7

It seems that if such a word exists it would be rather useful. Often, whether listening to to certain people or talking with friends, I feel that certain ideas are willingly exaggerated for a certain effect--perhaps to elicit a "wow" response. But instead I am left feeling as though the deliberate exaggeration of the point was exactly what turned me off.

8

Hyperbolize means to use hyperbole; to exaggerate. As you may already know, the noun form, hyperbole, means obvious and intentional exaggeration. So you could say to your friend, "You are hyperbolizing, and I'm done listening now."

If they are repeating themselves to make a point, you could use the phrase ad nauseam. (I can't think of a verb form for that.) According to Wikipedia, ad nauseam describes an argument that has been continuing "to [the point of] nausea." If you say, "This has been discussed ad nauseam," it means the topic in question has been discussed extensively, and that everyone has grown tired of it.

And finally, in debate terminology, there is a logical fallacy known as argumentum ad nauseam (argument to the point of disgust, through repetition). (I can't think of a verb form for this either.) The American Heritage Dictionary defines this as follows:

Argumentum ad nauseam, or argument from repetition, or argumentum ad infinitum is an argument made repeatedly (possibly by different people) until nobody cares to discuss it any more.

1
  • I just saw this now. "Hyperbolize" works quite well––even though it is a verbalization.
    – Jon
    Jul 11 '13 at 21:50
6

To over-dramatize is to exaggerate for dramatic effect. And over-dramatization can certainly kill enthusiasm.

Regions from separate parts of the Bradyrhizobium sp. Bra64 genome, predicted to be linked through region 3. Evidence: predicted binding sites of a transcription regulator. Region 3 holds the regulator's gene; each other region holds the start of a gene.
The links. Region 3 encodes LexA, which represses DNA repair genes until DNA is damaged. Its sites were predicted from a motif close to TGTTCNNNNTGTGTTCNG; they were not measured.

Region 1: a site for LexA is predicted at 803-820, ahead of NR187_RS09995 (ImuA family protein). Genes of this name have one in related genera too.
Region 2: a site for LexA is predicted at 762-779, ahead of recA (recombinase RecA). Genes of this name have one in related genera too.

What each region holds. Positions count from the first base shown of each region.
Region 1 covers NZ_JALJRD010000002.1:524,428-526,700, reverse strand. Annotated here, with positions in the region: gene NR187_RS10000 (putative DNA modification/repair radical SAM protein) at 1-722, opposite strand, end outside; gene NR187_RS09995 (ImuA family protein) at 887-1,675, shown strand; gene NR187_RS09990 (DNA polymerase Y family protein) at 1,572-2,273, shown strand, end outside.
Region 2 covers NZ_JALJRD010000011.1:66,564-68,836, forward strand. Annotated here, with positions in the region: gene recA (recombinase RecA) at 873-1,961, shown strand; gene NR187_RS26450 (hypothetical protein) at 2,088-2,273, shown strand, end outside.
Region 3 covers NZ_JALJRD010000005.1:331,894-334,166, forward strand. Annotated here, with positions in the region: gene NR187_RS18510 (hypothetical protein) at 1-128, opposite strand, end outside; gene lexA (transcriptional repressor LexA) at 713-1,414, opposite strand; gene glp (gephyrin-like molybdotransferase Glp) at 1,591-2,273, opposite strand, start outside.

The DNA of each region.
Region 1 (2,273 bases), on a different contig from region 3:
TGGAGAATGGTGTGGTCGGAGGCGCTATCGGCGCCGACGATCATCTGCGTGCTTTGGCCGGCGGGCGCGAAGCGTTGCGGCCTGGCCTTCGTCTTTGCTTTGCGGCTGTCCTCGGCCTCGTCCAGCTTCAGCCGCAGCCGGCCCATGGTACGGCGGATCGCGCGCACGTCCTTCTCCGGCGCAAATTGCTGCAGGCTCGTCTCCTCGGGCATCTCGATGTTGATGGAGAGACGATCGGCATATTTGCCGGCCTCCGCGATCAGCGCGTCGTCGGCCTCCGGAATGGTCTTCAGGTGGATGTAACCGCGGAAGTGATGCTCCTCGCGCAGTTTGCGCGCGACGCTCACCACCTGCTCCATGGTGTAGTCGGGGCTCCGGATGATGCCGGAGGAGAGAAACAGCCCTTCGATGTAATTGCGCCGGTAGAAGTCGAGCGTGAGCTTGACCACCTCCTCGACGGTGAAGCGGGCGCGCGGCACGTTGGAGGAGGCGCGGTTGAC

The other word that comes to mind is belabor which is excessive insistence of an argument even after the point is made.

Coupling these two may be overly dramatic but:

People tend to get annoyed when I belabor my over-dramatized arguments- I don't know why...

1
  • 1
    belabour is an excellent word for this.
    – Niall
    Sep 7 '14 at 21:26
4

I've heard oversell.

"It's a dessert topping and a floor wax -- and it cures cancer!"

"I think you're overselling a bit."

Overpraise would work, too.

4

To labour the point (or labor) means:

to try too hard to express an idea, feeling or opinion, repeating it unnecessarily

according to the Cambridge Dictionary.

3

I think some synonyms for exaggerate can carry negative connotations, depending on the rest of the sentence, including: overstate, inflate, and embellish.

The best I could come up with, though, is the term self-aggrandize.

2
  • 2
    I vote for "overstate", but I'm reminded of "beating a dead horse". Apr 5 '12 at 8:17
  • @HexagonTiling: Not to beat a dead horse, but my dictionary says, "express or state too strongly; exaggerate: I may have overstated my case to make my point." But I agree with you: overstate can be used quantitatively, too.
    – J.R.
    Apr 5 '12 at 8:59
2

Overplay sounds close, though having never actually seen it used, I wouldn't know the precise connotation.

0

A fairly informal term is overegg (hyphenated by some).

overegg [verb] [UK] used in the phrase overegg the pudding [or as a transitive verb, often with summative/semireferential 'it']

  • to spoil something by doing or adding more than is needed

[Macmillan; adjusted

  • Some of his work might justify the word "spy" in Shulman's subtitle, though "assassin" is surely over-egging it.

[from Definition.org, Google]

over-egg [verb, with object]...

  • Go too far in embellishing, exaggerating, or doing something.

  • investors want to be clear that companies are not over-egging their results

[Lexico; adjusted]

-1

People here keep suggesting “hyperbolize” or “hyperbole” however, while hyperbole does mean to exaggerate a point, it does not mean to exaggerate a point to the points detriment. The connotation for the term “hyperbole” is far more positive and usually refers to the intentional exaggeration of a point as a means of underlining, reinforcing or proving a given point. The term “hyperbole” would not serve well for your intended use.

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